FALL RIVER: A support group aimed at helping those find solutions and resource for their loved ones dealing with dementia and Alzheimer’s wants to provide those with a clearer sense of understanding.
Three years ago, Sharron Paattinen and Barb MacLellan founded the Fall River Alzheimer’s & Dementia Family Caregivers Support Group. They meet monthly at the last Wednesday of each month at the Old Schoolhouse at 1018 Fall River Road (the Senior’s Friendly Centre). The meetings run from 7-9 p.m.
While they usually have more than a dozen people from the area turn out for their meetings, Paattinen believes there are more out there, but they are unaware that the support group exists.
“We get a lot of people coming to us from the doctors office as they saw our poster and pamphlet they have there,” she said. “When we hold our meetings its done with total confidentiality.”
Paattinen said the group offers a place to exchange ideas and information; talk through challenges and learn what resources are available for those challenges in the community.
“We focus on education by inviting guest speakers in to the group,” said Paattinen.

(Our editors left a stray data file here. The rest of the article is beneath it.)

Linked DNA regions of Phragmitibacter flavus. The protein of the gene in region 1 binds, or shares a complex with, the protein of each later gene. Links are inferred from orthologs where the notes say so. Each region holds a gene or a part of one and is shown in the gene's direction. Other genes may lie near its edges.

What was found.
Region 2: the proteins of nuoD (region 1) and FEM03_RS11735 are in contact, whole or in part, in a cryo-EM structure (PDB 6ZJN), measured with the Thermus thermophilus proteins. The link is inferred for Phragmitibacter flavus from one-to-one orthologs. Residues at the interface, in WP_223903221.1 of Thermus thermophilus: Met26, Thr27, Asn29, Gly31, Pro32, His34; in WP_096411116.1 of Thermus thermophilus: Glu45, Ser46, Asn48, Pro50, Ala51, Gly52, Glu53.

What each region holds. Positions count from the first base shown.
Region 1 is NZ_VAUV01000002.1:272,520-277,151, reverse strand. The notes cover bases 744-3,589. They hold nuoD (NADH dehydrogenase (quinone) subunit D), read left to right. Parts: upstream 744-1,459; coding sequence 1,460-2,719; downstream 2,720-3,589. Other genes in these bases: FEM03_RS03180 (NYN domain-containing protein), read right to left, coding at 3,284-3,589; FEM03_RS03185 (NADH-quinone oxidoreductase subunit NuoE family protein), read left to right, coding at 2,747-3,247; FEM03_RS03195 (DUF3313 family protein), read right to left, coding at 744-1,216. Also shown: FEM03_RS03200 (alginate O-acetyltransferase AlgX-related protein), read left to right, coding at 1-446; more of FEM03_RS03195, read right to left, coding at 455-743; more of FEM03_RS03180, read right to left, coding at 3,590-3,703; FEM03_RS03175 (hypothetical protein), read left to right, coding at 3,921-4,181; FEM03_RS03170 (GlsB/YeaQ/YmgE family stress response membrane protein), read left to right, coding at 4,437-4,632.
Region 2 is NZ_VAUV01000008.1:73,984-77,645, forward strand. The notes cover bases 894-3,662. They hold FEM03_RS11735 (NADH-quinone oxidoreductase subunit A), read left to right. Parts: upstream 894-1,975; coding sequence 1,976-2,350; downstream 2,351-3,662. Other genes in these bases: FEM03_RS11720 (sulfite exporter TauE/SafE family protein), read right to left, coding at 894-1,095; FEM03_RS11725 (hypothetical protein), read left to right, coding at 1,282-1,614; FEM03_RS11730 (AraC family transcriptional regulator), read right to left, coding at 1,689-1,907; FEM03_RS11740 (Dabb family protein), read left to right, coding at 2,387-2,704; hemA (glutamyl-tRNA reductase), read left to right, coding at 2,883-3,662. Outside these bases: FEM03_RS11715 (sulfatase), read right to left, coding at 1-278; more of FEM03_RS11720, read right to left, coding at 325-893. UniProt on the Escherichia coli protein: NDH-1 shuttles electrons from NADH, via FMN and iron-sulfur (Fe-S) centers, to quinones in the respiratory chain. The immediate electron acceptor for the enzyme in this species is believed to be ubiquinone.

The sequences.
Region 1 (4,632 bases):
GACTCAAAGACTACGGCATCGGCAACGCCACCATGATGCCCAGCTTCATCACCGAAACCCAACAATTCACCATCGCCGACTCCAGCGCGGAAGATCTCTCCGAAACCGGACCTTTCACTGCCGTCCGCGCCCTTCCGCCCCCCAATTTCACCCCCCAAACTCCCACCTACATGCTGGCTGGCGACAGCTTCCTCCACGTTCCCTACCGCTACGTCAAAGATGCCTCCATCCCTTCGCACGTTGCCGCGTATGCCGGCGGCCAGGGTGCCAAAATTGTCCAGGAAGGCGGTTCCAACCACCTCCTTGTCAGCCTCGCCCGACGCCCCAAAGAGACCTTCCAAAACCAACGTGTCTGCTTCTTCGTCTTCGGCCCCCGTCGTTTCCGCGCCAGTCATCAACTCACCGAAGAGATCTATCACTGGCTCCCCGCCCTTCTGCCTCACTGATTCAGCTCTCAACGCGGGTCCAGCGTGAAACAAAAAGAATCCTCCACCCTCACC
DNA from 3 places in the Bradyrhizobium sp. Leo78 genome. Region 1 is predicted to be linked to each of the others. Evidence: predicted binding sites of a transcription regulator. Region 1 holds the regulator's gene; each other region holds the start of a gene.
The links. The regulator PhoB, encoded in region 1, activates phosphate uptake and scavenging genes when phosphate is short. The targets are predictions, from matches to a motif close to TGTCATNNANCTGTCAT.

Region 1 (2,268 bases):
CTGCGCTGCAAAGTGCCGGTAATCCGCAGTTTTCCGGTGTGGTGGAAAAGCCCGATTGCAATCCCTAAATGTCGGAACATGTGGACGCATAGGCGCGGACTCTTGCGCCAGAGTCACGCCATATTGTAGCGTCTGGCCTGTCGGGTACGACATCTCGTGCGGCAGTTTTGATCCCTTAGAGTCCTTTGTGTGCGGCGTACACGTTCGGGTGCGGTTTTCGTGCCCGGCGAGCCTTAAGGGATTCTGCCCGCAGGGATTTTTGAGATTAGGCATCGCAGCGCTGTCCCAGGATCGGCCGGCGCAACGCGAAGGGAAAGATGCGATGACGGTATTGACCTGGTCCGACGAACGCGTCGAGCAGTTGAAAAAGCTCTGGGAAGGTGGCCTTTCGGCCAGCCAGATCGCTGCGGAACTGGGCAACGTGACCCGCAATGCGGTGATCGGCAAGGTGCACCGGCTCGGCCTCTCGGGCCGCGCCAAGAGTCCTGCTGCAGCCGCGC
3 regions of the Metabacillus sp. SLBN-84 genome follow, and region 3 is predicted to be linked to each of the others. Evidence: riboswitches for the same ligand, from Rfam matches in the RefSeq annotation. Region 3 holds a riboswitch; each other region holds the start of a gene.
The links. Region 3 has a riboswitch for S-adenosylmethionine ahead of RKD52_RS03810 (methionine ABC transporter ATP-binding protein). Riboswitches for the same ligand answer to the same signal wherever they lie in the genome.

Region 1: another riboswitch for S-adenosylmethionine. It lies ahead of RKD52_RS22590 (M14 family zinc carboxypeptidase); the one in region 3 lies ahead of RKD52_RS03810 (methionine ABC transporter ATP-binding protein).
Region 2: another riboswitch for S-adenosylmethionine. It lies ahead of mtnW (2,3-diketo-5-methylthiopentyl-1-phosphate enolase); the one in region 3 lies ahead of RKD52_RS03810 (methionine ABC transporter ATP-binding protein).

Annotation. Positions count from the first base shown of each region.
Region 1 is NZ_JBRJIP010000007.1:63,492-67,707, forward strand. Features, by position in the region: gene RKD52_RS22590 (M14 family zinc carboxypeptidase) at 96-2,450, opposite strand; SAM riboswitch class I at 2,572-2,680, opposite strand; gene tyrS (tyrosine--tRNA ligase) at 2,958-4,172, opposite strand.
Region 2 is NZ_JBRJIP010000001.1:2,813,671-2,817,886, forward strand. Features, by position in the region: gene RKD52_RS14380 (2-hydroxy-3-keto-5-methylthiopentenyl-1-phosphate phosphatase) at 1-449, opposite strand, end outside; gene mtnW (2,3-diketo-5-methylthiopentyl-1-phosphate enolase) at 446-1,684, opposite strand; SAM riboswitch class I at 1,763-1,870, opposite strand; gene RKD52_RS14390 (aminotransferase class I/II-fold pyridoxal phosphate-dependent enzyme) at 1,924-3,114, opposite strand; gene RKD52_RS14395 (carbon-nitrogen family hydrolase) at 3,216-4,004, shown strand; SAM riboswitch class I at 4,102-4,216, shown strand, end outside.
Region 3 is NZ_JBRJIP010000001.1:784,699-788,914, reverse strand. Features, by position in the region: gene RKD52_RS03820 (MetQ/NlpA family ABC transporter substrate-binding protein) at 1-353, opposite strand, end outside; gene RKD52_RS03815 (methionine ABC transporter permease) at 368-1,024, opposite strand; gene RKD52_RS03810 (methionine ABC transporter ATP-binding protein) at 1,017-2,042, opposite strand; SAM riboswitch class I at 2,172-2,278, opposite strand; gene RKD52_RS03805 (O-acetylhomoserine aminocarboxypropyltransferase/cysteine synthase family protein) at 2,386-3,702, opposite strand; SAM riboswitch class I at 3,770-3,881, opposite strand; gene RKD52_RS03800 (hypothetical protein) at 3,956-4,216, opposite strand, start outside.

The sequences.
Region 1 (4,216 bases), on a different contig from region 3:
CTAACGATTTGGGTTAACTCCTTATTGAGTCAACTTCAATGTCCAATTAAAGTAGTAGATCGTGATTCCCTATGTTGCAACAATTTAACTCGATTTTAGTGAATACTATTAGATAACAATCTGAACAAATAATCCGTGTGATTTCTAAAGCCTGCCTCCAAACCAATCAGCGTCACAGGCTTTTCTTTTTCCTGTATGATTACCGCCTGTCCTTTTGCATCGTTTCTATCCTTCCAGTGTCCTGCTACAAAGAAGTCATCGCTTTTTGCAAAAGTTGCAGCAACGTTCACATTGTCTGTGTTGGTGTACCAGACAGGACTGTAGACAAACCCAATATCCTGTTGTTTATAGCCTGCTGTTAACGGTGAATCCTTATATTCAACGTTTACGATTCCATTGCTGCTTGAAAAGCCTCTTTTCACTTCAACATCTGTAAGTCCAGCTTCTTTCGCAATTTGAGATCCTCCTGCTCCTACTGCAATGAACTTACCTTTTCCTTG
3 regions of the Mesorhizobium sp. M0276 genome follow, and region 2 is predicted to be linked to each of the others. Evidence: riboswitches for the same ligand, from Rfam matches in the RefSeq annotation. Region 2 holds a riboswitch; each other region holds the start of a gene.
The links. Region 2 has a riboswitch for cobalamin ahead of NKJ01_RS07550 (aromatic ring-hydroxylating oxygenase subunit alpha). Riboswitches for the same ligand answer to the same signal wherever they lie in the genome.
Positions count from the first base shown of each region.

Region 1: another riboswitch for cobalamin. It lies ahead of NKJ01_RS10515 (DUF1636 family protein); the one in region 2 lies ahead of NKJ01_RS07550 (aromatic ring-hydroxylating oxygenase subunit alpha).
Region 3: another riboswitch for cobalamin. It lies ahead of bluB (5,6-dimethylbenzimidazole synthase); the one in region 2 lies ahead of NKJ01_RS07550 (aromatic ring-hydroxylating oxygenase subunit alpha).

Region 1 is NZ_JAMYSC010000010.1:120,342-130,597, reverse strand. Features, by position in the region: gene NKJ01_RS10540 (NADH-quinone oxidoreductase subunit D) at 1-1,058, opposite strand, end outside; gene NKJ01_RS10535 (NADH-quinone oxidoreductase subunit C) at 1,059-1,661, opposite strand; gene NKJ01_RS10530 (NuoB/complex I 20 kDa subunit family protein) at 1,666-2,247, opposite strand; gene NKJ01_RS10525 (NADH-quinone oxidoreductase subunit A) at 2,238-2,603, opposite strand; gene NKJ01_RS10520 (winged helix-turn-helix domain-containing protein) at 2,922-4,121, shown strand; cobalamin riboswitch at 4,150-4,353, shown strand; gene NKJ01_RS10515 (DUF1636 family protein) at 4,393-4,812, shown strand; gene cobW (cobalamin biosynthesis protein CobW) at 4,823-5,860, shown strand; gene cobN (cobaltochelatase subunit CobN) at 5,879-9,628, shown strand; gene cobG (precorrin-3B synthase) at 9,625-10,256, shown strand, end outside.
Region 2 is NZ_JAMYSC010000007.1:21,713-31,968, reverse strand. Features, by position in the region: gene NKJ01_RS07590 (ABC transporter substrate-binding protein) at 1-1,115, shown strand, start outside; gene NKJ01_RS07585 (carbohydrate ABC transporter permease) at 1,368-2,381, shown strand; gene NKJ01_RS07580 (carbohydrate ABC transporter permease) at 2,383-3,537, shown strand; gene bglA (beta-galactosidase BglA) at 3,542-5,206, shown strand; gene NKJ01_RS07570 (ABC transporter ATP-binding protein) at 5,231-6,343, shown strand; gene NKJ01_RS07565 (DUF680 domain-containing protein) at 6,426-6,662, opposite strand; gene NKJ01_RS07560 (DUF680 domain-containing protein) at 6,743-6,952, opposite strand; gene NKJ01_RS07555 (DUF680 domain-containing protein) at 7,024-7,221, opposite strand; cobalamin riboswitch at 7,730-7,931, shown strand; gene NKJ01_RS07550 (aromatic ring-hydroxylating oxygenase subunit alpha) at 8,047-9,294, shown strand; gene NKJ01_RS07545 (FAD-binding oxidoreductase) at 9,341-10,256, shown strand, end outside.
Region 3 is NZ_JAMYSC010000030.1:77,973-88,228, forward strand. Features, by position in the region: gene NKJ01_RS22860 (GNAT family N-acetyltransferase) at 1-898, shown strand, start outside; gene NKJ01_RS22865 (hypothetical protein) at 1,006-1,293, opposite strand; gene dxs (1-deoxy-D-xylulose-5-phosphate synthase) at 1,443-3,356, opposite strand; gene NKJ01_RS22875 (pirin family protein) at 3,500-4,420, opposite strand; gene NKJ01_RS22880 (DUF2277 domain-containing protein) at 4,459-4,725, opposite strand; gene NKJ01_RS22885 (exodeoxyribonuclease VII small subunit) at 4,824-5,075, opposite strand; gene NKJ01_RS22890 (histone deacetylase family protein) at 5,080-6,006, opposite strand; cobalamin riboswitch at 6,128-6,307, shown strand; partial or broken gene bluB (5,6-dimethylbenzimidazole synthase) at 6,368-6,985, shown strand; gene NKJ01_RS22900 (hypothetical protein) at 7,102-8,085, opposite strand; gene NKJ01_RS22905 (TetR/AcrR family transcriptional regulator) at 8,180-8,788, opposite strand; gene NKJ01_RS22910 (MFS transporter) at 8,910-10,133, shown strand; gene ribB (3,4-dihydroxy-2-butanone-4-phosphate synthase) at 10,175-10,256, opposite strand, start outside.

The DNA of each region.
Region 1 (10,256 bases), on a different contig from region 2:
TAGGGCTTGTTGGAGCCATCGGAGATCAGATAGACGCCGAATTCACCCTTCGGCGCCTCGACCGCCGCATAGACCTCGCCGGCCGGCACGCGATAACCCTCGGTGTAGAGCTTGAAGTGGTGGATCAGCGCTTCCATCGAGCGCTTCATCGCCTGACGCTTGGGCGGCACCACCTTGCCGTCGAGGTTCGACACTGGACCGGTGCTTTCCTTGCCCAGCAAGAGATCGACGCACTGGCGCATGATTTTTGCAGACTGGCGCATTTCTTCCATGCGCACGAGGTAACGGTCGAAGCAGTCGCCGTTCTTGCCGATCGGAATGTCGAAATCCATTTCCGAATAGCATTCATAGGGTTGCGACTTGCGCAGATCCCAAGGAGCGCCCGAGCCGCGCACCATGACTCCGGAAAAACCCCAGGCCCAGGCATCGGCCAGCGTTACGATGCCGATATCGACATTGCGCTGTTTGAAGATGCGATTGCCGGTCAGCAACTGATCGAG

Some of the past topics include: expanded role of paramedics in the community; the value of music therapy in Dementia; polyparmacology in the elderly; P.I.E.C.E.S, fraud awareness and safety measures in the home for the elderly.
“The group decides on what information they need and then the facilitator finds the appropriate speaker,” said Paattinen.
Part of the adjunct therapy for those with Dementia can include the weekly jam sessions held Saturday nights at the Old Schoolhouse.
“Many members of the jam sessions have had family members or friends who have suffered from the disease,” said Paattinen. “Members of the Fall River Alzheimer’s & Dementia Family Caregivers Support Group are encouraged to come and bring their family members ti the jam sessions.”
She said belonging to a Caregiver’s Support Group offers many rewards.
“The caregiver doesn’t feel so lonely, isolated, or socially judged any further,” said Paattinen. “They gain a sense of empowerment over their situation through the education and emotional support that is being provided.
“Throughout the Alzheimer’s journey group members start ti develop a clearer sense of understanding of what is expected of them in their care-giving role, they start to develop better coping skills that in fact lessen the stress and anxiety that is often associated with the care-giving process.”